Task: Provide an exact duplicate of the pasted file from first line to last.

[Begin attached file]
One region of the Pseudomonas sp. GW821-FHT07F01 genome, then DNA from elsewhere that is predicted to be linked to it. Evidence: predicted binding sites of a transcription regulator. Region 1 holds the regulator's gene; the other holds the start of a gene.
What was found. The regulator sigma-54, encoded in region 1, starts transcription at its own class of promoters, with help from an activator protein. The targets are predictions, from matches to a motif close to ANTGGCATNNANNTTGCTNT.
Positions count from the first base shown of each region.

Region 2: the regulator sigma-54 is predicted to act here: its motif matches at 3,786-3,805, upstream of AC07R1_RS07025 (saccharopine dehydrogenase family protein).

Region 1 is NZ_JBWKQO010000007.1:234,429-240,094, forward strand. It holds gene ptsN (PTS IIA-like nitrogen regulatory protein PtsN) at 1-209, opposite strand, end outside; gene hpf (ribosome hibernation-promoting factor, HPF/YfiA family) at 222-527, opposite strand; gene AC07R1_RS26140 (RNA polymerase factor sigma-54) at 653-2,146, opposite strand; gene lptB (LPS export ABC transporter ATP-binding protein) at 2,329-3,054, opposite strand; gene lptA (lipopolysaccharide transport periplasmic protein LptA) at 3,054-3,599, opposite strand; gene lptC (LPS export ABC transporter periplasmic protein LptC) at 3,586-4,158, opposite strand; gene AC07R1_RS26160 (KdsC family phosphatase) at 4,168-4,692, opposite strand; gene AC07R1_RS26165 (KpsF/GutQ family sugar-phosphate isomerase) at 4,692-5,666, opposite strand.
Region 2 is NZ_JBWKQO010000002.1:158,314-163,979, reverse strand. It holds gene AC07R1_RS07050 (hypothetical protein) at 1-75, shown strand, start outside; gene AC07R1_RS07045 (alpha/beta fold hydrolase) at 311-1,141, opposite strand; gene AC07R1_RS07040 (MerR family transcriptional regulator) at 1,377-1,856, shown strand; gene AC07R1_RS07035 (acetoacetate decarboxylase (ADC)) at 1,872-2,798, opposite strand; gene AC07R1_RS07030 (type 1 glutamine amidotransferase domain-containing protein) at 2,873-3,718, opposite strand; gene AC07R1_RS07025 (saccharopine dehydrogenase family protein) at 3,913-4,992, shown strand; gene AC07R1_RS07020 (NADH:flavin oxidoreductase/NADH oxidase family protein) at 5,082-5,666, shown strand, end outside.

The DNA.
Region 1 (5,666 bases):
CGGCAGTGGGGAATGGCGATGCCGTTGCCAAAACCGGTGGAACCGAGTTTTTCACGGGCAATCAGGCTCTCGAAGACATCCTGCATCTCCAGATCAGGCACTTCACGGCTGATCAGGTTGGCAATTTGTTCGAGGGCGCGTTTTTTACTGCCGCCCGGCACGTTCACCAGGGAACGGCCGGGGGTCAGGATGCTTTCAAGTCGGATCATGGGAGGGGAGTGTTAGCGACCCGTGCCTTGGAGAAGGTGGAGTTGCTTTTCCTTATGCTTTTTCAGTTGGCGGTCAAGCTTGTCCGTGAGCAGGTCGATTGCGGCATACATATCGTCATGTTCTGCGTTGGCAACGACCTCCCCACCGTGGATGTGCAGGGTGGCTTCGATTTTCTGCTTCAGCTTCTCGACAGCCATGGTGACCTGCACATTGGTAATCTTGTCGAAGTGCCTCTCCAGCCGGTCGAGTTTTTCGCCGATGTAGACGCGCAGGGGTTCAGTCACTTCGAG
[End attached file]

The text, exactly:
One region of the Pseudomonas sp. GW821-FHT07F01 genome, then DNA from elsewhere that is predicted to be linked to it. Evidence: predicted binding sites of a transcription regulator. Region 1 holds the regulator's gene; the other holds the start of a gene.
What was found. The regulator sigma-54, encoded in region 1, starts transcription at its own class of promoters, with help from an activator protein. The targets are predictions, from matches to a motif close to ANTGGCATNNANNTTGCTNT.
Positions count from the first base shown of each region.

Region 2: the regulator sigma-54 is predicted to act here: its motif matches at 3,786-3,805, upstream of AC07R1_RS07025 (saccharopine dehydrogenase family protein).

Region 1 is NZ_JBWKQO010000007.1:234,429-240,094, forward strand. It holds gene ptsN (PTS IIA-like nitrogen regulatory protein PtsN) at 1-209, opposite strand, end outside; gene hpf (ribosome hibernation-promoting factor, HPF/YfiA family) at 222-527, opposite strand; gene AC07R1_RS26140 (RNA polymerase factor sigma-54) at 653-2,146, opposite strand; gene lptB (LPS export ABC transporter ATP-binding protein) at 2,329-3,054, opposite strand; gene lptA (lipopolysaccharide transport periplasmic protein LptA) at 3,054-3,599, opposite strand; gene lptC (LPS export ABC transporter periplasmic protein LptC) at 3,586-4,158, opposite strand; gene AC07R1_RS26160 (KdsC family phosphatase) at 4,168-4,692, opposite strand; gene AC07R1_RS26165 (KpsF/GutQ family sugar-phosphate isomerase) at 4,692-5,666, opposite strand.
Region 2 is NZ_JBWKQO010000002.1:158,314-163,979, reverse strand. It holds gene AC07R1_RS07050 (hypothetical protein) at 1-75, shown strand, start outside; gene AC07R1_RS07045 (alpha/beta fold hydrolase) at 311-1,141, opposite strand; gene AC07R1_RS07040 (MerR family transcriptional regulator) at 1,377-1,856, shown strand; gene AC07R1_RS07035 (acetoacetate decarboxylase (ADC)) at 1,872-2,798, opposite strand; gene AC07R1_RS07030 (type 1 glutamine amidotransferase domain-containing protein) at 2,873-3,718, opposite strand; gene AC07R1_RS07025 (saccharopine dehydrogenase family protein) at 3,913-4,992, shown strand; gene AC07R1_RS07020 (NADH:flavin oxidoreductase/NADH oxidase family protein) at 5,082-5,666, shown strand, end outside.

The DNA.
Region 1 (5,666 bases):
CGGCAGTGGGGAATGGCGATGCCGTTGCCAAAACCGGTGGAACCGAGTTTTTCACGGGCAATCAGGCTCTCGAAGACATCCTGCATCTCCAGATCAGGCACTTCACGGCTGATCAGGTTGGCAATTTGTTCGAGGGCGCGTTTTTTACTGCCGCCCGGCACGTTCACCAGGGAACGGCCGGGGGTCAGGATGCTTTCAAGTCGGATCATGGGAGGGGAGTGTTAGCGACCCGTGCCTTGGAGAAGGTGGAGTTGCTTTTCCTTATGCTTTTTCAGTTGGCGGTCAAGCTTGTCCGTGAGCAGGTCGATTGCGGCATACATATCGTCATGTTCTGCGTTGGCAACGACCTCCCCACCGTGGATGTGCAGGGTGGCTTCGATTTTCTGCTTCAGCTTCTCGACAGCCATGGTGACCTGCACATTGGTAATCTTGTCGAAGTGCCTCTCCAGCCGGTCGAGTTTTTCGCCGATGTAGACGCGCAGGGGTTCAGTCACTTCGAG